Administration defends military commissions but wants delay in hearings

The Obama administration Wednesday broadly defended as constitutional its predecessor's format for military commissions at Guantanamo but said it would seek to delay next week's sanity hearings in a Sept. 11 case while it revamps its war on terror prosecution strategy.

Assistant Attorney General David Kris wrote in the 30-page filing at the U.S. Appeals Court for the District of Columbia that a claim by military lawyers for accused 9/11 plotter Ramzi bin al Shibh of ``constitutional defects in the Military Commissions Act are without merit.''

Bin al Shibh's Navy lawyers asked the civilian court to halt next week's hearings at Guantanamo in a 71-page broadside against the war court created by the Bush administration -- describing the court as ``not a legitimate judicial proceeding but a political show trial.''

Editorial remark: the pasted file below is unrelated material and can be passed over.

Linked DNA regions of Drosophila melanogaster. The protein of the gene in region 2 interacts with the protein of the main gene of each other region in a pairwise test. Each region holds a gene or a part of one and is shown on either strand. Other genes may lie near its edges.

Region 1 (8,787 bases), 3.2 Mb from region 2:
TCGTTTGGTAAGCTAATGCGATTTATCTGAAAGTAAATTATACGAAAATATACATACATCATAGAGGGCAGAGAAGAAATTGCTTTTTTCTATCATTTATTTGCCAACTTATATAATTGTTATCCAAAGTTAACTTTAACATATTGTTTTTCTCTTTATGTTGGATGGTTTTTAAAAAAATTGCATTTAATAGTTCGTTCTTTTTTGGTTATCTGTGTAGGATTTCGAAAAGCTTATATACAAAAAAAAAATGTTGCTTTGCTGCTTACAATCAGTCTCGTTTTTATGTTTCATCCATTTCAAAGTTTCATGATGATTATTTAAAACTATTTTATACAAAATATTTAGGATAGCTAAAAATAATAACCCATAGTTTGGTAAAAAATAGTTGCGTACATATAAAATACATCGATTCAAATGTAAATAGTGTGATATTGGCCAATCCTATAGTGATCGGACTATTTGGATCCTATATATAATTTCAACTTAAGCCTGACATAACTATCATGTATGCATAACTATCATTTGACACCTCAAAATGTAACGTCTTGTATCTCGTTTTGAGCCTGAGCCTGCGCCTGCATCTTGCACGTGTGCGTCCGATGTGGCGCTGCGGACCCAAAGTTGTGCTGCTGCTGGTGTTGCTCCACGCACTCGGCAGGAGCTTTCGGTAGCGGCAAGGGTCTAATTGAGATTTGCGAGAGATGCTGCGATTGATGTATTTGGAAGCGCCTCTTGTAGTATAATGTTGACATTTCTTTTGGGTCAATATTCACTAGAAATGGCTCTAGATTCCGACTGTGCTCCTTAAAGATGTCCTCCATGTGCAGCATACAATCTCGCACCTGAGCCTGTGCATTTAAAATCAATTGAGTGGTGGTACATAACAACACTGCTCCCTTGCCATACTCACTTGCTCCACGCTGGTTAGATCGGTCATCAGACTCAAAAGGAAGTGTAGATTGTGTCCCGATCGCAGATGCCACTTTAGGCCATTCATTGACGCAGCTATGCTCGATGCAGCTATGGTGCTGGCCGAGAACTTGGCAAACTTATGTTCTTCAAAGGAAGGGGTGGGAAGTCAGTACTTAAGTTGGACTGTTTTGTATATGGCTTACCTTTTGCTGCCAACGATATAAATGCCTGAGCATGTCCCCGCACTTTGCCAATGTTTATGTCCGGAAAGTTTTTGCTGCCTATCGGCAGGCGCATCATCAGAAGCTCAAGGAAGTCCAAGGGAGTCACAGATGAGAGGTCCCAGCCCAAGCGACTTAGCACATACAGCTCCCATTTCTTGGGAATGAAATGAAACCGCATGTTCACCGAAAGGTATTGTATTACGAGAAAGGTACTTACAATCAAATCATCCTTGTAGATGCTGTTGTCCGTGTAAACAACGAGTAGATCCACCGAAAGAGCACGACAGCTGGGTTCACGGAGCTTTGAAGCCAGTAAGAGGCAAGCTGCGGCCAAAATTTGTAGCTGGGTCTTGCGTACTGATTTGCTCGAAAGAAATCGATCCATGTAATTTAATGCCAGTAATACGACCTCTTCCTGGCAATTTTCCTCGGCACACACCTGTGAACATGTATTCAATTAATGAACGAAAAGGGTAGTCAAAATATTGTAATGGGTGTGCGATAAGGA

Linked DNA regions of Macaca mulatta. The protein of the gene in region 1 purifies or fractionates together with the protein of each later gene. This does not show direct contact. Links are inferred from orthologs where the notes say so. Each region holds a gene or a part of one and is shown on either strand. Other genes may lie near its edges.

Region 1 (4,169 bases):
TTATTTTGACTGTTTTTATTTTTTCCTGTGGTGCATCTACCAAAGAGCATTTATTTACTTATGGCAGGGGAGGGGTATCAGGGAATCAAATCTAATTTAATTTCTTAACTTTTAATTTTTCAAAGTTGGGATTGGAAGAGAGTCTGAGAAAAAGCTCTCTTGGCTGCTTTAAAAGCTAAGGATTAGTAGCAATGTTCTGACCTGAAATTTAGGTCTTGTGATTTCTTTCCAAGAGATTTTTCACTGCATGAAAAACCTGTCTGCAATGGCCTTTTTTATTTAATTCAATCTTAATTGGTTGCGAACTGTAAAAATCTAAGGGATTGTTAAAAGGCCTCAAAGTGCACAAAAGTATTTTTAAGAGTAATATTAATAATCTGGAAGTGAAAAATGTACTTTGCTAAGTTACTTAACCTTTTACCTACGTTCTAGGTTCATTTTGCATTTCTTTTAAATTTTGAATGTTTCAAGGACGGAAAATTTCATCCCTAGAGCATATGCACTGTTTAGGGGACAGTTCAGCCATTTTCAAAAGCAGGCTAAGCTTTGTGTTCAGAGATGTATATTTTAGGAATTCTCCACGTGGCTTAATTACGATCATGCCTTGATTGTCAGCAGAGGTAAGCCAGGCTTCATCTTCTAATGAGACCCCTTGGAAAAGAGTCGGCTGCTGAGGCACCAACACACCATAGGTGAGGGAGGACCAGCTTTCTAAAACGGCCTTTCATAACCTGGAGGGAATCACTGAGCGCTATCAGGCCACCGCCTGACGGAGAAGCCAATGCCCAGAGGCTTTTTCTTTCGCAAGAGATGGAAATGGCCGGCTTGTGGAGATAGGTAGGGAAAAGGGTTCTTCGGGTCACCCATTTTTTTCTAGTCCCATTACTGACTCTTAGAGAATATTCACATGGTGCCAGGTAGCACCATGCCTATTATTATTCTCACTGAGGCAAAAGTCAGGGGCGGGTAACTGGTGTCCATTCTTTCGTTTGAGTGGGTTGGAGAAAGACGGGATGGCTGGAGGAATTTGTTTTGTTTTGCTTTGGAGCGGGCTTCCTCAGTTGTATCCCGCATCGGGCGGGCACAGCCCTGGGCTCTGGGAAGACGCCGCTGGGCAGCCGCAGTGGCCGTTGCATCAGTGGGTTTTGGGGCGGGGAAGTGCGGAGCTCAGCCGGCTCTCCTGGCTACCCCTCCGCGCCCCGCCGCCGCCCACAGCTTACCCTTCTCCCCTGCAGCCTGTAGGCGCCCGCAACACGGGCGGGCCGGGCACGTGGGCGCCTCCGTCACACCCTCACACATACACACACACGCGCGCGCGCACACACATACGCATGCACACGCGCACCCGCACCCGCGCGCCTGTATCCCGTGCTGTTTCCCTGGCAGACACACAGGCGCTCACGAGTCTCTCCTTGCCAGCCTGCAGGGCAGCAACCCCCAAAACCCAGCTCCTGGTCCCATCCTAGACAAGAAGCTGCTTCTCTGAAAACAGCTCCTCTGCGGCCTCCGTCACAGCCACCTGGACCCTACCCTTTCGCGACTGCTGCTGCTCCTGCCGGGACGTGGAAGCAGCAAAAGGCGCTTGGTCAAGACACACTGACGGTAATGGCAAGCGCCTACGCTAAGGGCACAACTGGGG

Defense lawyers filed the challenge in a request for an emergency order because an Army colonel has scheduled a session of military commissions next week at the remote U.S. Navy base in Cuba, even as the Obama administration proposes revamping the war court's rules in Congress.

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